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- Nari Ward: Episodes: Bus Park & Forevermore
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- Artists By Year
- Nari Ward, drawing for <em>Bus Park</em>, graphite on paper, 2002.
- Nari Ward, <em>Bus Park</em>, (installation outside museum's wall), 2002.
- <em>Nari Ward: ISG Duster</em> (gallery view), 2002. Photo: John Kennard.
- Nari Ward: Once (detail), 2002. Photo: John Kennard.
- <em>Nari Ward: ISG Duster</em> (gallery view), 2002. Photo: John Kennard.
- <em>Nari Ward: Bus Park and Forevermore</em> (gallery view), 2002. Photo: John Kennard.
- <em>Nari Ward: Mimesis: Glove Book</em> (gallery view), 2002. Photo: John Kennard.
- <em>Nari Ward: Flashlight Tour</em> (gallery view), 2002. Photo: John Kennard.
- <em>Nari Ward: Make Believe</em> and AIR <em>Reading Table</em> (gallery view), 2002. Photo: John Kennard.
Nari Ward: Episodes: Bus Park & Forevermore
October 16, 2002-January 5, 2003
Nari Ward is a magician and a conjurer of space. His thought-provoking installations present theatrical narratives that evoke new spatial perception in viewers. Ward transforms commonplace objects to create materially dense environments that bring to light the kinds of stories and legacies that typically remain untold or unacknowledged.
Episodes: Bus Park & Forevermore was comprised of two site-specific installations. Each suggests a different "episode" in the artist's response to the Museum collection and to the Isabella Stewart Gardner's unusual requirement that the museum galleries should be preserved exactly as she had arranged them "for the education and enjoyment of the public forever." Ward took us on a metaphorical behind-the-scenes tour focusing on the objects as well as on the people who are the custodians of this unique and challenging enterprise.
The first installation in the special exhibition gallery, Forevermore, played with the concept of time in museums. Mimesis: Glove Books and ISG Duster 2002 was dedicated to the Gardner Museum's conservation staff and their efforts to protect the collection and to slow down the natural degradation of objects. The A.I.R. Reading Table invited the public to peruse exhibition catalogues and a CD-ROM to illustrate how former Artists-in-Residents have connected to the collection. These materials represented yet another way that museums defy time by documenting the work and presenting it to the public. Finally, Once, an installation combining clocks and baby pictures of the Museum's staff, presented a more general comment on the passage of time and the human attempt to bring some semblance of order to it.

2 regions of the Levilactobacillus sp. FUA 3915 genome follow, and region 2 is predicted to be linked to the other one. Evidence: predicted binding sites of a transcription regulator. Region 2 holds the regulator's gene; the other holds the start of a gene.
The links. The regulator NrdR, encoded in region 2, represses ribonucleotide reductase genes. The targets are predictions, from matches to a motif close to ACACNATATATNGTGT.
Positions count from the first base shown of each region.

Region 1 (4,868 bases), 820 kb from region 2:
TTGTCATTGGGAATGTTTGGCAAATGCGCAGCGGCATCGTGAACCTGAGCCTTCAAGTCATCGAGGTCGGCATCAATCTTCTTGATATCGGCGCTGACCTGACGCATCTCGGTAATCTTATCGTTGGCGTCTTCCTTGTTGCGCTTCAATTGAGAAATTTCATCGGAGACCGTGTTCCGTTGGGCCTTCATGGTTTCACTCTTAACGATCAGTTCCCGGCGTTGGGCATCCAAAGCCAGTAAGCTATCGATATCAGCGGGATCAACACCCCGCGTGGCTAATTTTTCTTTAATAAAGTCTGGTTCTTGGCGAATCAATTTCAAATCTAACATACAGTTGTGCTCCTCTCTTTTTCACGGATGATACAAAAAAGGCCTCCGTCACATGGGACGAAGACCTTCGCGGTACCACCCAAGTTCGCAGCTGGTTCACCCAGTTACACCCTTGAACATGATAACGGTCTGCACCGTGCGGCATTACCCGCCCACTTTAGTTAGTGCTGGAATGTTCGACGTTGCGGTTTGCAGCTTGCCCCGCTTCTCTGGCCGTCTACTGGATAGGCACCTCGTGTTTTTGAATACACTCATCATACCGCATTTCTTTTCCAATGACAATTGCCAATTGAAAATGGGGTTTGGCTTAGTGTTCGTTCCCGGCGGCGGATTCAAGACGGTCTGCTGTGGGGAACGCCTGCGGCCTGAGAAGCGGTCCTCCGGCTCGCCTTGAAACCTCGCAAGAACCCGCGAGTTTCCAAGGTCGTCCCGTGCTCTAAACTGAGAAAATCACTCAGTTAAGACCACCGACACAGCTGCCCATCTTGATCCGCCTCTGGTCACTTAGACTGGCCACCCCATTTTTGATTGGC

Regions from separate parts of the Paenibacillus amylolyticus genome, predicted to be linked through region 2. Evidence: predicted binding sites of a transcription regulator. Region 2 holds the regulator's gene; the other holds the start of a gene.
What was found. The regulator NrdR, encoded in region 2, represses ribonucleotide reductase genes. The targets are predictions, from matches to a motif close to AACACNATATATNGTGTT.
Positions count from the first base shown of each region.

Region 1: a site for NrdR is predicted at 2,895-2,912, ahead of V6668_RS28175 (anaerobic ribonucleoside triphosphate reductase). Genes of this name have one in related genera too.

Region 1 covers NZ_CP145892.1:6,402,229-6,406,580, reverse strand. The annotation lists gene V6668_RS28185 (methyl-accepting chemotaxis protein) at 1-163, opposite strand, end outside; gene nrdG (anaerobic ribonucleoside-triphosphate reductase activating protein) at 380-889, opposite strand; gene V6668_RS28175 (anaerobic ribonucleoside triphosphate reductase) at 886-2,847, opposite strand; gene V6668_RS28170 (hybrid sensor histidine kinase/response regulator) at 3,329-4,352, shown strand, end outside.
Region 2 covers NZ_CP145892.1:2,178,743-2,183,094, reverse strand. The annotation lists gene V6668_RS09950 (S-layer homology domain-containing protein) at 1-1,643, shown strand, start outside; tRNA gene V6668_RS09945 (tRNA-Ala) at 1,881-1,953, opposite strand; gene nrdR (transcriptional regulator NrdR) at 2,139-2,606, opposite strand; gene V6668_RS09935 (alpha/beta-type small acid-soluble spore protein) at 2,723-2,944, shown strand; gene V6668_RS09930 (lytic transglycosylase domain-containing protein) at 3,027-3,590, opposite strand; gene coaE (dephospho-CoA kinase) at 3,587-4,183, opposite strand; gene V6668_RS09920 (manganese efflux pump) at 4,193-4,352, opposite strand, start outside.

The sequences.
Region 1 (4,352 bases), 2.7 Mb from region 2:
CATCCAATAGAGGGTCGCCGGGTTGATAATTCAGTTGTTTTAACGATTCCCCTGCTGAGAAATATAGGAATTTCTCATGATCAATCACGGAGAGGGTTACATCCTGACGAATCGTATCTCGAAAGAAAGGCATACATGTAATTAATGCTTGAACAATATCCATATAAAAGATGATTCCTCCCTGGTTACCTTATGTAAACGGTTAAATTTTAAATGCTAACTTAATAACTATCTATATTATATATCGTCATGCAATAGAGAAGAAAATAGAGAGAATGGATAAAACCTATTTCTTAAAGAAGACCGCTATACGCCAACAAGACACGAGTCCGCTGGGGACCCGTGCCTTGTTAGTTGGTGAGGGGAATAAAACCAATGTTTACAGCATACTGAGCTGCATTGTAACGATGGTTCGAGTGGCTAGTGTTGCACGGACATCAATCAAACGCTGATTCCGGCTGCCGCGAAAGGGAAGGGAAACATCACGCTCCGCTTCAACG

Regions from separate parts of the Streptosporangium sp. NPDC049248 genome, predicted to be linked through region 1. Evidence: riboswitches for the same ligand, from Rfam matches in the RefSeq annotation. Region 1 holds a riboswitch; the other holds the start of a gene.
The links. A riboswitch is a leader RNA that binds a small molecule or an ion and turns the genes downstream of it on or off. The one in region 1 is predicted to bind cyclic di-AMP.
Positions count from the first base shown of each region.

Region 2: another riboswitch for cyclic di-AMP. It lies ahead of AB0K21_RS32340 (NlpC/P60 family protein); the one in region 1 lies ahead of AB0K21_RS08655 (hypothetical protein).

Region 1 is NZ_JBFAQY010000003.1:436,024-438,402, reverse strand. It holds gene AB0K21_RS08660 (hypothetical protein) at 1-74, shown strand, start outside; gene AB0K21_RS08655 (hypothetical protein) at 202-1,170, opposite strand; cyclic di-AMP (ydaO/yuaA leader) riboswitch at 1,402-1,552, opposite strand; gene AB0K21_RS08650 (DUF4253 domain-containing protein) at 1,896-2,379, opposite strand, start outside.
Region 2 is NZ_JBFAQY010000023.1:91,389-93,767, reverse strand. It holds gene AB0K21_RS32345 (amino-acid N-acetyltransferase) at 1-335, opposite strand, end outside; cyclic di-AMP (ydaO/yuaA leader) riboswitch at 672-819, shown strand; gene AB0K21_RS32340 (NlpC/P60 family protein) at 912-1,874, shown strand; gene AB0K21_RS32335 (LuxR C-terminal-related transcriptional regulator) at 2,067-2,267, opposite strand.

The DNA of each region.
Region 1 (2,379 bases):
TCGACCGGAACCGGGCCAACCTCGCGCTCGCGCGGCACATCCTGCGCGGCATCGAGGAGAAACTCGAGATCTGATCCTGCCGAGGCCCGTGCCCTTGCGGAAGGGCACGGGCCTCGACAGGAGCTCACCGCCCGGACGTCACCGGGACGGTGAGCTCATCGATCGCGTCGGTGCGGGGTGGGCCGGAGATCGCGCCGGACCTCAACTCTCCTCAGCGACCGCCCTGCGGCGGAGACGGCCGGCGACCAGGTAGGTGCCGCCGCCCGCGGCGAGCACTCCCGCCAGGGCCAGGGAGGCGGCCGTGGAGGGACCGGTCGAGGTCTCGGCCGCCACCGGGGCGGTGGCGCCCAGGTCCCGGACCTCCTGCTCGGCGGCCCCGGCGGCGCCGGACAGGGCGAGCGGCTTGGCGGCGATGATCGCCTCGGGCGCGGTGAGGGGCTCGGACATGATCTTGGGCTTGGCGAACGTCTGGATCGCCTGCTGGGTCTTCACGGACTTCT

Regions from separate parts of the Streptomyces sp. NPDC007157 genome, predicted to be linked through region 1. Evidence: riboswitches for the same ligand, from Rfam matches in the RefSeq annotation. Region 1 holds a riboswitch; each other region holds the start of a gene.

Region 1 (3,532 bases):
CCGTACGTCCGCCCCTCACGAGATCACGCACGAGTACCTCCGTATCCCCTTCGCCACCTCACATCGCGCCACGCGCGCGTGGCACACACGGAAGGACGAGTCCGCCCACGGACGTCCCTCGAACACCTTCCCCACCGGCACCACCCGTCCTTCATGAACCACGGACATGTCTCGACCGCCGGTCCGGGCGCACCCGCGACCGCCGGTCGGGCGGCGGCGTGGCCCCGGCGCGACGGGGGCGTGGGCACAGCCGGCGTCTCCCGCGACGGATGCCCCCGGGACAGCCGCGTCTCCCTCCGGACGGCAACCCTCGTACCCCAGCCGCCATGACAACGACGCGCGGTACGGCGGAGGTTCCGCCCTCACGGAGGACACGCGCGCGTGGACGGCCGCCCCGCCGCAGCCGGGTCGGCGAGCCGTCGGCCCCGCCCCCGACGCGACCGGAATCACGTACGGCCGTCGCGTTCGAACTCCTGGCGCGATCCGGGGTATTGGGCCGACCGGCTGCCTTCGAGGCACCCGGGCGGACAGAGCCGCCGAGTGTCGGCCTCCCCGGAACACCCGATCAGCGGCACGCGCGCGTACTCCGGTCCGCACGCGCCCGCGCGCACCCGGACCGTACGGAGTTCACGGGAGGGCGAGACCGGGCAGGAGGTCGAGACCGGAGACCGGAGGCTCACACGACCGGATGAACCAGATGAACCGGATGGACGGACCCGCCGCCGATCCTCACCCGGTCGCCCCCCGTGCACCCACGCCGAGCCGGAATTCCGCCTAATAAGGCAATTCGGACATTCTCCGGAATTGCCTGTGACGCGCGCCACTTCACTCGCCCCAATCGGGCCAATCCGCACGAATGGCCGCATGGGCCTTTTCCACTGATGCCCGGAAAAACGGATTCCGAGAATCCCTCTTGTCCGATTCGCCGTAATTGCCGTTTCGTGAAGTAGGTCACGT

Other works in the special exhibition gallery included Flashlight Tour, a look at the hidden contents of furniture in the Museum galleries and Make Believe, a fanciful rack with playful cloaks visitors could borrow to wear when viewing the outdoor installation called Bus Park.
For Bus Park, the second installation, the artist chose a small yellow school bus, and filled it with photo albums and images of works in the collection and a sound piece of young voices, to create an imaginary threshold into the Museum. The seats were covered in tailored barrier cloth, a nod to the history of bussing in Boston, a city which witnessed some of the most recent virulent resistant to the national bussing policy. An icon of American education and childhood, the school bus provokes personal and societal memories. Created with the help of young people in the community partnership program, Bus Park gave shape to the artist's imaginative journey through time and space into a place of his own making. Episodes: Bus Park & Forevermore is both commentary on and tribute to the Isabella Stewart Gardner Museum's unique environment."
Nari Ward came to the Gardner Museum as an Artist-in-Residence in 2002. He emigrated with his family from Jamaica to the United States at the age of twelve and now lives and works in Harlem.
Boston Arts Academy, October 2002
This interview with Nari Ward was conducted by Jessica Johnson and India Perryman, grade 12 students at the Boston Arts Academy and participants in the Isabella Stewart Gardner Museum’s Associates Program and School Partnership Program. The students worked with Ward to create and install elements of Bus Park, including creating the web of pencils, recording the audio component and digitally capturing images from the collection for the albums. Episodes: Bus Park & Forevermore marks the second like collaboration by the artist; in 2002, Ward worked with high school students at Phillips Andover Academy in preparation for his exhibition at the Addison Gallery, Andover, Mass.